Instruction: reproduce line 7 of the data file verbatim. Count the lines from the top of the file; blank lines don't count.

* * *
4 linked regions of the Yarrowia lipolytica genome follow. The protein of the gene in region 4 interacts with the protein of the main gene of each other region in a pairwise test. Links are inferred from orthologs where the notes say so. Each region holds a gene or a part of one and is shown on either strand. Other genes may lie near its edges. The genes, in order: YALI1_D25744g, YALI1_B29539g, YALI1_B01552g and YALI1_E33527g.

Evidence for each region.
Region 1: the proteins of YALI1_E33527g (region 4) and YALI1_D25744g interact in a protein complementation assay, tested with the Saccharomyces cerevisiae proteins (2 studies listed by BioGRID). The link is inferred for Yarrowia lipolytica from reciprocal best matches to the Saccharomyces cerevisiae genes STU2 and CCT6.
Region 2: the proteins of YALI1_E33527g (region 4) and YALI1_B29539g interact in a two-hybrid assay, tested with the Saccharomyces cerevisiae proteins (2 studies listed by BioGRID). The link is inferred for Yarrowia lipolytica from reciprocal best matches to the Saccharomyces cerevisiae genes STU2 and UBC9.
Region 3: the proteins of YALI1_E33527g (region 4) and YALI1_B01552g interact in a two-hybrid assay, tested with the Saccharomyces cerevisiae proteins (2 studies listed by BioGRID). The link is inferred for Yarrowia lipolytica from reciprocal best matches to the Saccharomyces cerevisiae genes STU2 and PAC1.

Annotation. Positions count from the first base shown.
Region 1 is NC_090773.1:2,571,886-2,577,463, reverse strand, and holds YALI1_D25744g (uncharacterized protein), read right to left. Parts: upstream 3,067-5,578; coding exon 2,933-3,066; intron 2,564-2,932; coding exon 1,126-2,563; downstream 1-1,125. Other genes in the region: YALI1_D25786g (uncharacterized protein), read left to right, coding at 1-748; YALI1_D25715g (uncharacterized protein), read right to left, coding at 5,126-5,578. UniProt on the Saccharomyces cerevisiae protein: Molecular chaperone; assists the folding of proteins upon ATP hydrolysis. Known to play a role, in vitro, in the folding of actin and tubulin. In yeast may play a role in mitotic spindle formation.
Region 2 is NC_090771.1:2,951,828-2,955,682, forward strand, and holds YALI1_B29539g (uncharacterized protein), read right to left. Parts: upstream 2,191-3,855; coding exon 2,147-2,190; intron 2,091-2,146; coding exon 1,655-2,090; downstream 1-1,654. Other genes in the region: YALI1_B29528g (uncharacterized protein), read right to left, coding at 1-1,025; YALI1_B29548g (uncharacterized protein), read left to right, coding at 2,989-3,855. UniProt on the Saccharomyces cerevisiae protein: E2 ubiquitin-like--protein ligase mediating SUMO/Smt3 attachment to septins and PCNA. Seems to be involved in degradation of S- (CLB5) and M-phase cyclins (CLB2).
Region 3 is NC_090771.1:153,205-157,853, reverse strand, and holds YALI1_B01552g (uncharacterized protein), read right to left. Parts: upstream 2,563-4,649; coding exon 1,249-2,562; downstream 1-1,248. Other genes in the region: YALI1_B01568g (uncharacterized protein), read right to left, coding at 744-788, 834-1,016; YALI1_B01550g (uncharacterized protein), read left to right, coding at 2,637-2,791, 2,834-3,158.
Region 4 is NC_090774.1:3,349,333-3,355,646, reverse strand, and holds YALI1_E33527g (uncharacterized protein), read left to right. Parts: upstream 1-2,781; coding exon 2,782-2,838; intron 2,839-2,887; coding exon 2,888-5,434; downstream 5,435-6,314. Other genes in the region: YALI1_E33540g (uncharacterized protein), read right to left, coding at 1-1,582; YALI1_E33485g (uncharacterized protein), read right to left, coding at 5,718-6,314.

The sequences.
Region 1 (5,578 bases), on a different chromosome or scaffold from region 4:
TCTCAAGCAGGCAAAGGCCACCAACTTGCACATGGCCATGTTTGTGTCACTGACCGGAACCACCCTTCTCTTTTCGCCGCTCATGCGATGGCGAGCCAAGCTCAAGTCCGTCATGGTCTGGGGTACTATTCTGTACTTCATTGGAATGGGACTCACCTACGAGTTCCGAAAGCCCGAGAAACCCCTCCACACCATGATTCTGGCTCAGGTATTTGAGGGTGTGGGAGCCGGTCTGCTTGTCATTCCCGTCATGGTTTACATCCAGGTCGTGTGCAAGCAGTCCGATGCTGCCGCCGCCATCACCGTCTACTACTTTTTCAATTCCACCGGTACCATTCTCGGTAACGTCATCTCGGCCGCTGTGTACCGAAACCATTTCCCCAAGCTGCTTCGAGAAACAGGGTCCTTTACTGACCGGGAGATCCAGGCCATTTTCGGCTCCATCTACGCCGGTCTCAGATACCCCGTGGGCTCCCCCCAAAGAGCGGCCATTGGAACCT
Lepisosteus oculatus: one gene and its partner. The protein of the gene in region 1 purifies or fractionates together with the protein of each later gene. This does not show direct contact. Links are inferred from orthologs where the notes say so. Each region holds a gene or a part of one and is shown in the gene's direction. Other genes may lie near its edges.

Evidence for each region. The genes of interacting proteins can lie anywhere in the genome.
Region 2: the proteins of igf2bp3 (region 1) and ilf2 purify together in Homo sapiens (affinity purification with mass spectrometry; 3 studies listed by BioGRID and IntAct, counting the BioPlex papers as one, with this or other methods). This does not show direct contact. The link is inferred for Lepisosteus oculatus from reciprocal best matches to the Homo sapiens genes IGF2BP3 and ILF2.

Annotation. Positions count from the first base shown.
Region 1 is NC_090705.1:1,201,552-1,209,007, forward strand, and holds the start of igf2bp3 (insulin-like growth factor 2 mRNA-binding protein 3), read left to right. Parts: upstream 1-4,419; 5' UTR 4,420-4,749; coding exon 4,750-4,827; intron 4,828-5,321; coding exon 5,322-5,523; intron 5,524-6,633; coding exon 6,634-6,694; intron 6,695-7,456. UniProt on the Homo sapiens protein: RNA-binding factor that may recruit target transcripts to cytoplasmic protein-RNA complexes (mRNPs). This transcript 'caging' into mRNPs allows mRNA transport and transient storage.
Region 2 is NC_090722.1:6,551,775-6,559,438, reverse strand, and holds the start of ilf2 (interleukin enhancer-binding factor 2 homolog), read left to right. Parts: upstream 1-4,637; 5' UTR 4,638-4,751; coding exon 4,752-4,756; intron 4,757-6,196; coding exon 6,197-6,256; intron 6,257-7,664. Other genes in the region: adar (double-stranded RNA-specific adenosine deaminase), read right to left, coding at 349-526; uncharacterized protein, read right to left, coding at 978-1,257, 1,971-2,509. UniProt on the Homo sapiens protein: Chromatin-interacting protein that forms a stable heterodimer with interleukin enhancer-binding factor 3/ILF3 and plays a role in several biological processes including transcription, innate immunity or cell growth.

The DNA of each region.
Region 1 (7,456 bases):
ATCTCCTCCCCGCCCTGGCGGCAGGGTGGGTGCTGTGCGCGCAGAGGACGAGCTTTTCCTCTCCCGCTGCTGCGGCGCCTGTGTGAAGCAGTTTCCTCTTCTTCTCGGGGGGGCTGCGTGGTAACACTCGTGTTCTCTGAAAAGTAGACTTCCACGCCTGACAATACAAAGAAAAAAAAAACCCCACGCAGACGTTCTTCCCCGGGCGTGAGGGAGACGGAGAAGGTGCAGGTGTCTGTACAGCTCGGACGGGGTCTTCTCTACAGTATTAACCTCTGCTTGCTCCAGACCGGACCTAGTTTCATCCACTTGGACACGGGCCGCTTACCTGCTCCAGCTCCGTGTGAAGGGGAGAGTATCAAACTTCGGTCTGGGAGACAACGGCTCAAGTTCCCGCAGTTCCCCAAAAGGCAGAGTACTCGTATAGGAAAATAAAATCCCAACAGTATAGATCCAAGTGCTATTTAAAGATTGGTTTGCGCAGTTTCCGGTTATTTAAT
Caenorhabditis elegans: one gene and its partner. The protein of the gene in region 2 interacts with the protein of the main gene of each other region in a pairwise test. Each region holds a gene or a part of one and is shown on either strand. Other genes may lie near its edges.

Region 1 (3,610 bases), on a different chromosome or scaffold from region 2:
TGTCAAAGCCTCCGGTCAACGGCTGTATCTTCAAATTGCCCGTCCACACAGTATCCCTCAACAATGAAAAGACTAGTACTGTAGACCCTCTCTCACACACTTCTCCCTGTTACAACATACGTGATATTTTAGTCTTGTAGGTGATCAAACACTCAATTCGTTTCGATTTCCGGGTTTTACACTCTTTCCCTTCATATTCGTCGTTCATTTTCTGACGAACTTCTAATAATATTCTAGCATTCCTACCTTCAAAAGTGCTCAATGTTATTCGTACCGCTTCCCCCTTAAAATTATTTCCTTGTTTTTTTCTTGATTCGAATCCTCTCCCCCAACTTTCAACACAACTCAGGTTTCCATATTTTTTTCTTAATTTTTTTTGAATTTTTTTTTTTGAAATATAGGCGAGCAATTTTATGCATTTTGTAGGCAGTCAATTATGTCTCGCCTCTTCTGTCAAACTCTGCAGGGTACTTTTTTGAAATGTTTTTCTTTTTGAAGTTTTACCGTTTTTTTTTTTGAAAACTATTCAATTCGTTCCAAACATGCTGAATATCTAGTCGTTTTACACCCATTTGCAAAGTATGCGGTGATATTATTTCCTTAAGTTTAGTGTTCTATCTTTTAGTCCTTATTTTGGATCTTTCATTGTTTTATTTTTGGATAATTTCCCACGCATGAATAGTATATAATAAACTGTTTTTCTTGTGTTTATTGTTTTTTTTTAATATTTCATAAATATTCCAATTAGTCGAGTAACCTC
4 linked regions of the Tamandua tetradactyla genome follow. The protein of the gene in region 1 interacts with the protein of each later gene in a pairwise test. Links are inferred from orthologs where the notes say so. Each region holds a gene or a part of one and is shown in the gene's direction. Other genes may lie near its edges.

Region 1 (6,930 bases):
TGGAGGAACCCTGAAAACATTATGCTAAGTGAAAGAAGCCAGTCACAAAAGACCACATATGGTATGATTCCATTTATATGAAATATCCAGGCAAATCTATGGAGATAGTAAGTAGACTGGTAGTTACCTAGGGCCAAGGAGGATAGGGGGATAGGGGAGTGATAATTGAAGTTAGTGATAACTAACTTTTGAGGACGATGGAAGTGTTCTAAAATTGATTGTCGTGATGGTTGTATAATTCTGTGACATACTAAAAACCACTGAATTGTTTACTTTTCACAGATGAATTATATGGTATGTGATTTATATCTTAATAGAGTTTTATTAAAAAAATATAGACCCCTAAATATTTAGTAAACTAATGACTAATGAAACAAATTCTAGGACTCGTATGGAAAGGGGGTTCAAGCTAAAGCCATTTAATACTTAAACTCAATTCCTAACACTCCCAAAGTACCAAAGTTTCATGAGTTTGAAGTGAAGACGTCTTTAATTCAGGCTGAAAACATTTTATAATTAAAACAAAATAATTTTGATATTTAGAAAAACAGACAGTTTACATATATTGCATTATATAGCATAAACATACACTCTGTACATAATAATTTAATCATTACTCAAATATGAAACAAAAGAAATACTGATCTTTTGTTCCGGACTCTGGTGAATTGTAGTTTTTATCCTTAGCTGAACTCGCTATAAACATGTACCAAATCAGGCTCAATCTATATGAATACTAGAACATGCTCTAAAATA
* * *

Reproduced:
Region 1 is NC_090773.1:2,571,886-2,577,463, reverse strand, and holds YALI1_D25744g (uncharacterized protein), read right to left. Parts: upstream 3,067-5,578; coding exon 2,933-3,066; intron 2,564-2,932; coding exon 1,126-2,563; downstream 1-1,125. Other genes in the region: YALI1_D25786g (uncharacterized protein), read left to right, coding at 1-748; YALI1_D25715g (uncharacterized protein), read right to left, coding at 5,126-5,578. UniProt on the Saccharomyces cerevisiae protein: Molecular chaperone; assists the folding of proteins upon ATP hydrolysis. Known to play a role, in vitro, in the folding of actin and tubulin. In yeast may play a role in mitotic spindle formation.